e soldiers from North Carolina, especially, have taken exception to the remarks and statements of others, I will take occasion to say, that every infantry organization from that state belonging to the Army of Northern Virginia, prior to my departure from it on my Valley campaign, had at some time been under my command, and there was but a very brief interval when I did not have North Carolina soldiers under me. I can say in all sincerity, that there were no better troops from any state in all that grand army than the North Carolina soldiers, and of all that bright galaxy of heroes who yielded their lives for their country's cause while serving with that army, the names of Anderson, Branch, Pender, Daniel, Ramseur, and Gordon of the cavalry, will stand among the foremost. There was enough glory won by the Army of Northern Virginia for each state to have its full share and be content with it, and there is no occasion to wrangle over the distribution of the honors. J. A. Early.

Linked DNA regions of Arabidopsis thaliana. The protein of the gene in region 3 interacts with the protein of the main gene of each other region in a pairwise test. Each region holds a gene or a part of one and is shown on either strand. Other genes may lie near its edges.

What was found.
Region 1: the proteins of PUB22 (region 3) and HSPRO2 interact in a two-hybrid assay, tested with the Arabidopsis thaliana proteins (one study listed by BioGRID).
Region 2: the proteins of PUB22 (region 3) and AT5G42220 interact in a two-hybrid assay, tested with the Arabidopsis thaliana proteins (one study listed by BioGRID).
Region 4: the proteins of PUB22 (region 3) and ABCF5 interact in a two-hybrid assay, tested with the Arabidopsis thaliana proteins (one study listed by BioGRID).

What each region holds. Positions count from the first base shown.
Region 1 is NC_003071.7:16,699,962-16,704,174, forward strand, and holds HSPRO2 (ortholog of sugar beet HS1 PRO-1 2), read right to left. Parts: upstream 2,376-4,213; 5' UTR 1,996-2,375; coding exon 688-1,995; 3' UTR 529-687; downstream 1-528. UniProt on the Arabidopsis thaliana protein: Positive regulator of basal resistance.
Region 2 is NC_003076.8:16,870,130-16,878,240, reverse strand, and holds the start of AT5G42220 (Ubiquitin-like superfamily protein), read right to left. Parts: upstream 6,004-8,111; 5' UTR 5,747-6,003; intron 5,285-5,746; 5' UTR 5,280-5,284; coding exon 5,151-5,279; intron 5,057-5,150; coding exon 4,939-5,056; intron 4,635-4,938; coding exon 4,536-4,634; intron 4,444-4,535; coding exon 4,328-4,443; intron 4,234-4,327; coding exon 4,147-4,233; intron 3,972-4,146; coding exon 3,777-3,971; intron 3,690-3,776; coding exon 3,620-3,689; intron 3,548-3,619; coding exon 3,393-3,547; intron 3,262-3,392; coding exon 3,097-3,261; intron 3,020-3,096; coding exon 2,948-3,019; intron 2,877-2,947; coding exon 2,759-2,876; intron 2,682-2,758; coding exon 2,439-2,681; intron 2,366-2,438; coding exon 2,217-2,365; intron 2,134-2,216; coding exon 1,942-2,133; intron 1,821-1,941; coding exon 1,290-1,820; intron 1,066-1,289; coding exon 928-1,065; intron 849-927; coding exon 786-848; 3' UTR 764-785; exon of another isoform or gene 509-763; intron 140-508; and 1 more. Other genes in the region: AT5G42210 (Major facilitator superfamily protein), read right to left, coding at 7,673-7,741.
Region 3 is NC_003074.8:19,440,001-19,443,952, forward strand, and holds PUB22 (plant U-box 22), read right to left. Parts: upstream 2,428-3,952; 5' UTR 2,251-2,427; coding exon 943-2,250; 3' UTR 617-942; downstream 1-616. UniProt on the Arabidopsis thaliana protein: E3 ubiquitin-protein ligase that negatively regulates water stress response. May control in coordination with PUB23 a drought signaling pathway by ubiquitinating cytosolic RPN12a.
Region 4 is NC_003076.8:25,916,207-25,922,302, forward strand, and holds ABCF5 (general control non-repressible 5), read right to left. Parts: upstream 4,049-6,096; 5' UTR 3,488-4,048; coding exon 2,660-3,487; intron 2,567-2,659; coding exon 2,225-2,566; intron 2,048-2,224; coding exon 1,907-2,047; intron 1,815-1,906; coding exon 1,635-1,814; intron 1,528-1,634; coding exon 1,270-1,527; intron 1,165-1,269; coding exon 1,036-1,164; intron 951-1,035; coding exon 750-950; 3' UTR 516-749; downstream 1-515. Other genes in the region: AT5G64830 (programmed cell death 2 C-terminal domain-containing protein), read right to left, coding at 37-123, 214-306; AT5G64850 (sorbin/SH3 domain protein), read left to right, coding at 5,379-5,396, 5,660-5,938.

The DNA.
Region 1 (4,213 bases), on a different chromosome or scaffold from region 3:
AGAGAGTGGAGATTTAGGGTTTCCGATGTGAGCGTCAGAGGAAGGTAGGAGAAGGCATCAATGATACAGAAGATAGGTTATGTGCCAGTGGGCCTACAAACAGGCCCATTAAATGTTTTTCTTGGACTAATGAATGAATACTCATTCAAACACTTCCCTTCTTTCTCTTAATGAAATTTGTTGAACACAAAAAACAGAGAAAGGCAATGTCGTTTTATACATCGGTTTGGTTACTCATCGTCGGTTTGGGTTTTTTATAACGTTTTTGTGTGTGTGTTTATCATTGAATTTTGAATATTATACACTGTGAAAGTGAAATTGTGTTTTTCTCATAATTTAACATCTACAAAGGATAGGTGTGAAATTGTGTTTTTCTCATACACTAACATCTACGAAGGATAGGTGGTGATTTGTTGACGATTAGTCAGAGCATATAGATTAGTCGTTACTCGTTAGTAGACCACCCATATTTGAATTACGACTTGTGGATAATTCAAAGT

d left flanks very early next morning, I gave orders to General Hays to move his brigade, under cover of the night, from theable opportunity should occur. This movement was made, and Hays formed his brigade on the right of Avery, and just behind t, a book I never heard of before, an absurd story about General Hays' having sent for me at the close of the fight on the 1sthe heights, in which it is said that, though I agreed with Hays, I refused to allow him to seize those heights, because ordashtown. General Longstreet says, in this connection. General Hays told me ten years after the battle that he could have s the heights without the loss of ten men. How mistaken General Hays was in making such a remark will abundantly appear fromof 4,000 men, occupied the heights immediately confronting Hays, whose brigade was considerably less than 1,400 strong at t 2nd, Stuart's cavalry having arrived, and got back just as Hays' and Hoke's brigades were moving to the assault of Cemetery